Thoughts of what makes a community have been rambling in my head for a few weeks. What is it about Laguna that is so vastly different than Dana Point, Newport Beach or San Clemente? Aside from the lack of track development (save TOW), we are all multi-racial cities, populated with families, children, old folks and varying income brackets. We are all coastal communities in South Orange County.
We all talk about being different, but what is it, exactly? Some would say it’s a sense of a village, but I would argue that the village died a long time ago and has been replaced by a small city run with a tight fist by a City Manager and a morphing City Council.
Is it the restaurants? We have some of the best, and a great variety of flavors, regional offerings, and world-class chefs. Once upon a time eating out meant leaving town. Now, it’s difficult to choose which trendy spot for an evening of savory delights. 230, Sorrento Grille, 5’2” are my own mainstays.
How about shopping? Some folks complain about the inability to purchase simple underwear or a pair of socks, and for those of us who remember, losing Sprouse Reitz was a huge blow. Boutiques, always a mainstay, have blossomed. Although instead of clothes crafted in the sewing rooms of locals, most merchandise is made in a foreign country.
Recent press has likened Forest Avenue to a mini-Rodeo Drive. I can only say … I hope this never becomes true.
Okay. Laguna doesn’t have a harbor like Newport, a Festival of the Whales like Dana Point, and it doesn’t have a pier like San Clemente.
We do have art festivals, and a quirky history grounded in artists – an image we today cling to an integral component of our identity. We have a boardwalk and beaches that are the envy of our neighboring cities, and Heisler Park shimmers as a jewel of public access next to the Pacific.
But those are all external items, and I propose that community is more about its people than about its build-out.
While watching a the film, “Little Miss Sunshine,” nominated by the Academy for Best Picture, I was struck by how much the characters in the film have in common with the characters in Laguna Beach.
Before you scream, “Are you kidding?”, let me play with some analogies.
First of all, the film is quirky and out of the ordinary. It is filled with wonderfully eccentric characters who are offbeat and memorable. These folks are lovable and truly want to do the right thing.
These are qualities that I would ascribe to the citizens of Laguna.
The father in the film, Richard, is the developer of a motivational success program. Entrepreneurs in Laguna are more common than not, and the town is filed with self-help systems, new age motivational techniques and seminar producers.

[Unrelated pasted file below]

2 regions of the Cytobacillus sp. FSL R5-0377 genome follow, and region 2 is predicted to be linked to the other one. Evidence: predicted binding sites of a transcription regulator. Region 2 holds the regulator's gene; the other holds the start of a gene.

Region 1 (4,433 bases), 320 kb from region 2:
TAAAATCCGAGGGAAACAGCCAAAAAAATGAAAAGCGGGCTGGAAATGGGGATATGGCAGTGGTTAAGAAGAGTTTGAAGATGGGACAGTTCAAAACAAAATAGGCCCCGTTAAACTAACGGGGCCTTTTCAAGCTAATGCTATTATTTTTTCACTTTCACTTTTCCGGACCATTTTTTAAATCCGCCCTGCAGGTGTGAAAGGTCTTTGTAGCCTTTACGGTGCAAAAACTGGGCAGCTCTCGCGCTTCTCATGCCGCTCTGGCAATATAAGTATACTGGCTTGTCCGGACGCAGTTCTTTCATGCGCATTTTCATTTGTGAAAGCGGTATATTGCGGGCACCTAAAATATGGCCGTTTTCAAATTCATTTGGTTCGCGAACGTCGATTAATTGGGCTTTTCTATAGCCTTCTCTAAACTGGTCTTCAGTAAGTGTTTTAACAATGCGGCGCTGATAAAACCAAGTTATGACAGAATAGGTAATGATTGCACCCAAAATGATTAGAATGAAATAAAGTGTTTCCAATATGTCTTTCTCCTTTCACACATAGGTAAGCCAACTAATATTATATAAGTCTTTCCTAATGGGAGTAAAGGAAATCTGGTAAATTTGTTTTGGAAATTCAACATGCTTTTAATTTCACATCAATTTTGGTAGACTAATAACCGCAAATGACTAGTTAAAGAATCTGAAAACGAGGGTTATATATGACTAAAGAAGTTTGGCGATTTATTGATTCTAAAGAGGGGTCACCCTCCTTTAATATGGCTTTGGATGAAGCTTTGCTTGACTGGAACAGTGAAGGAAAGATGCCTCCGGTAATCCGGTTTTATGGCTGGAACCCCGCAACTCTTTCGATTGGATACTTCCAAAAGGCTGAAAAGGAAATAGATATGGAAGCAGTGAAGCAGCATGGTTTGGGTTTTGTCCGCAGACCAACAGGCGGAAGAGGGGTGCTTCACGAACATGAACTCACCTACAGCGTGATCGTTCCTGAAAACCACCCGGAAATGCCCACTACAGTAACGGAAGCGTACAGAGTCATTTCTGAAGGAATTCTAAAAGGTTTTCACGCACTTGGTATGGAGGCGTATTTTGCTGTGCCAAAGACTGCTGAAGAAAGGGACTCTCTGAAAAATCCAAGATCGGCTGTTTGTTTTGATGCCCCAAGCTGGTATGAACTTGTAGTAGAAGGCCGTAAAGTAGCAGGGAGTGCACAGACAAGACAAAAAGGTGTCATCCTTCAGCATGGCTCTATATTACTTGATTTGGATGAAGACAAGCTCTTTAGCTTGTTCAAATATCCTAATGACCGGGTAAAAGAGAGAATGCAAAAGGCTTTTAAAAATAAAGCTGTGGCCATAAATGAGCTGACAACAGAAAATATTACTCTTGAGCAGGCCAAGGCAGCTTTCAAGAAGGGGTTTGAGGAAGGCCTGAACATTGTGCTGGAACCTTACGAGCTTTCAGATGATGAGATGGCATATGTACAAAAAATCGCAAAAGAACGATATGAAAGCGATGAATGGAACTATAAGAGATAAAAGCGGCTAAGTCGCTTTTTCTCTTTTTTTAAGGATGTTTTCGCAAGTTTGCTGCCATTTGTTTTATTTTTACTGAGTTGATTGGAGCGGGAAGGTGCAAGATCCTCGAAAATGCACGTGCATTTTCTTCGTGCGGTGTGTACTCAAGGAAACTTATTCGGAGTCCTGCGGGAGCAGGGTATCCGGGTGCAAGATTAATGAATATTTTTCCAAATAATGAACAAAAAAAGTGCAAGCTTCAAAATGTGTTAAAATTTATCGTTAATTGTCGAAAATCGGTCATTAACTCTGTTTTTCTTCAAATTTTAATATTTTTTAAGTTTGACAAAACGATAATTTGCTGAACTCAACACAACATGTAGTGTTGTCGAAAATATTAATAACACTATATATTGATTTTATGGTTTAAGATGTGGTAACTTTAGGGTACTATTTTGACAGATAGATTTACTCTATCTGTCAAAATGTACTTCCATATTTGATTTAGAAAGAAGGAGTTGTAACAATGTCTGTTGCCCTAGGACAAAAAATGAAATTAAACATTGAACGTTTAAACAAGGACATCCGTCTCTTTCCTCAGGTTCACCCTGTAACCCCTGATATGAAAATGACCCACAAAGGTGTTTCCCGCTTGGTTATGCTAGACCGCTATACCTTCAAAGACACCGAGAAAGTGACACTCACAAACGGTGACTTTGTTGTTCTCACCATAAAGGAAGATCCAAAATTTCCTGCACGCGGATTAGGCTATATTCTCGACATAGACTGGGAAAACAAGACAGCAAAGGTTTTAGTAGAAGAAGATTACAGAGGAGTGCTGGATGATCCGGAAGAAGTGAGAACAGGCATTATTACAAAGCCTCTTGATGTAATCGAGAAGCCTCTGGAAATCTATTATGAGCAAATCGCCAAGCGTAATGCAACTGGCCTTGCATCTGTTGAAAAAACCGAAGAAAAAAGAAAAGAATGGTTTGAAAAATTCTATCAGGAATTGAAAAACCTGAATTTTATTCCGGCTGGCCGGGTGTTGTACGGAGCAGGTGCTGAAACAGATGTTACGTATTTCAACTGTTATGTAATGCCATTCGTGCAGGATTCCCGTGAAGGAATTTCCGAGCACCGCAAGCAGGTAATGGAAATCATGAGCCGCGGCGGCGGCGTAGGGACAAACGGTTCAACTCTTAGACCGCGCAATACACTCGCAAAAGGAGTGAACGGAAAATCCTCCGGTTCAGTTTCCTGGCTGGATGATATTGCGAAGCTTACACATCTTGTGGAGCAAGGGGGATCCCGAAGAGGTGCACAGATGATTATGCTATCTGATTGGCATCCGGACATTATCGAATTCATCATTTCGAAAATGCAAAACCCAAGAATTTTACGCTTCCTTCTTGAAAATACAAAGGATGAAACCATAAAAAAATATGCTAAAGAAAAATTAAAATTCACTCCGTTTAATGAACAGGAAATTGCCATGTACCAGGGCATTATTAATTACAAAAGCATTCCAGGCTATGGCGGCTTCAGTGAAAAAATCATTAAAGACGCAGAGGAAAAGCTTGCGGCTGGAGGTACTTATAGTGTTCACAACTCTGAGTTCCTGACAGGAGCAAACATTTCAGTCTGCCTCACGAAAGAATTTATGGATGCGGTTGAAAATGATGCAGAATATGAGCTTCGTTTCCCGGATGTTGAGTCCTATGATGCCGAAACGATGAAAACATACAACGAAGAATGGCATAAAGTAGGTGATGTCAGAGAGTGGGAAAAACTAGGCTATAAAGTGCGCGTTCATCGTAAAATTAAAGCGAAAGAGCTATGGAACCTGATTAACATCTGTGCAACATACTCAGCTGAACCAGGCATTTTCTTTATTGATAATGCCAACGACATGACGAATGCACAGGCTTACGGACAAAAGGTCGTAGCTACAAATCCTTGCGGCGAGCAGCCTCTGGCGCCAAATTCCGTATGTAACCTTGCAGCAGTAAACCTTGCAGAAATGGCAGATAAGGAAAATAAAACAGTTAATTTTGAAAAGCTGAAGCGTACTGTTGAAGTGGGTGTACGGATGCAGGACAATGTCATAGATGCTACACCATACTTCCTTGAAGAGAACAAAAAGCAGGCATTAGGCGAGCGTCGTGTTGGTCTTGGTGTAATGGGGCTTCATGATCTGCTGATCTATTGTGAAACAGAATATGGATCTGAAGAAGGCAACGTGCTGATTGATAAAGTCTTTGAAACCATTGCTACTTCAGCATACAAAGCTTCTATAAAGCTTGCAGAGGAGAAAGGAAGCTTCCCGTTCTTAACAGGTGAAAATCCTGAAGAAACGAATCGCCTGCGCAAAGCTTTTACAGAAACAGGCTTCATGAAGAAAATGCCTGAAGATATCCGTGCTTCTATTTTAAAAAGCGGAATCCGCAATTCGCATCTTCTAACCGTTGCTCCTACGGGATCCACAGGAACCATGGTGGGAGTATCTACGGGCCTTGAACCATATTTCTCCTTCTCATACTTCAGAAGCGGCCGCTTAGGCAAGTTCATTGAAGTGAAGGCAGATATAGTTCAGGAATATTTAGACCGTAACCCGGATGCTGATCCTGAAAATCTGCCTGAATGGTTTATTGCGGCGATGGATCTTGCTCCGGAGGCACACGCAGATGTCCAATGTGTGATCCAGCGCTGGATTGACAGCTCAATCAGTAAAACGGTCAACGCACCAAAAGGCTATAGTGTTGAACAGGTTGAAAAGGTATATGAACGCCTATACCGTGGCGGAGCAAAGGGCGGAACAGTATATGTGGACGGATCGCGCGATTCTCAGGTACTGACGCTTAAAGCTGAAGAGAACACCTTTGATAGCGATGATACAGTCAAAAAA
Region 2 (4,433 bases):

The mother, Sheryl, is the peacemaker. She is the one who pulls together all the disparate parts and tries to make the family whole. She reminds me of our past mayor, Ms. Pearson-Schneider, who worked diligently throughout the Bluebird slide to insure housing, safety and follow-through for those whose lives were affected.
The son in the film? A brilliant teenager filed with angst. How many of those do we have in Laguna? I like to think that Laguna is populated with bright thinkers.
The daughter? A dreamer. A believer. A not quite perfect beauty queen, but never-the-less, a competitor. She presses forward against the odds while holding steady her ideals. Just like Lagunans who take an active role in the future of their city.
The grandfather is an aging whacky drug user. Not an abuser, but a recreational user. Okay, I know that no one wants to speak publicly of the folks they know who smoke a little weed or snort a little beak, but it is not exactly a secret, or even unusual. We are all trained to just say no, but dig a bit beneath the veneer.
Their Volkswagen bus is perfect metaphor for life lived in a can-do town. While the vehicle lost its ability to start in first gear, with enough of a push, it was jumpstarted in third and move to fourth without a clutch.
We kept our festival. We’re rebuilding our hillsides. We’re working together to clean up our waters, bury our utilities and find a way to make Design Review less adversarial. We argue in council, but do beach clean up side by side. We breathe one breath … it’s Laguna, and a little sunshine in our community seems the right fit.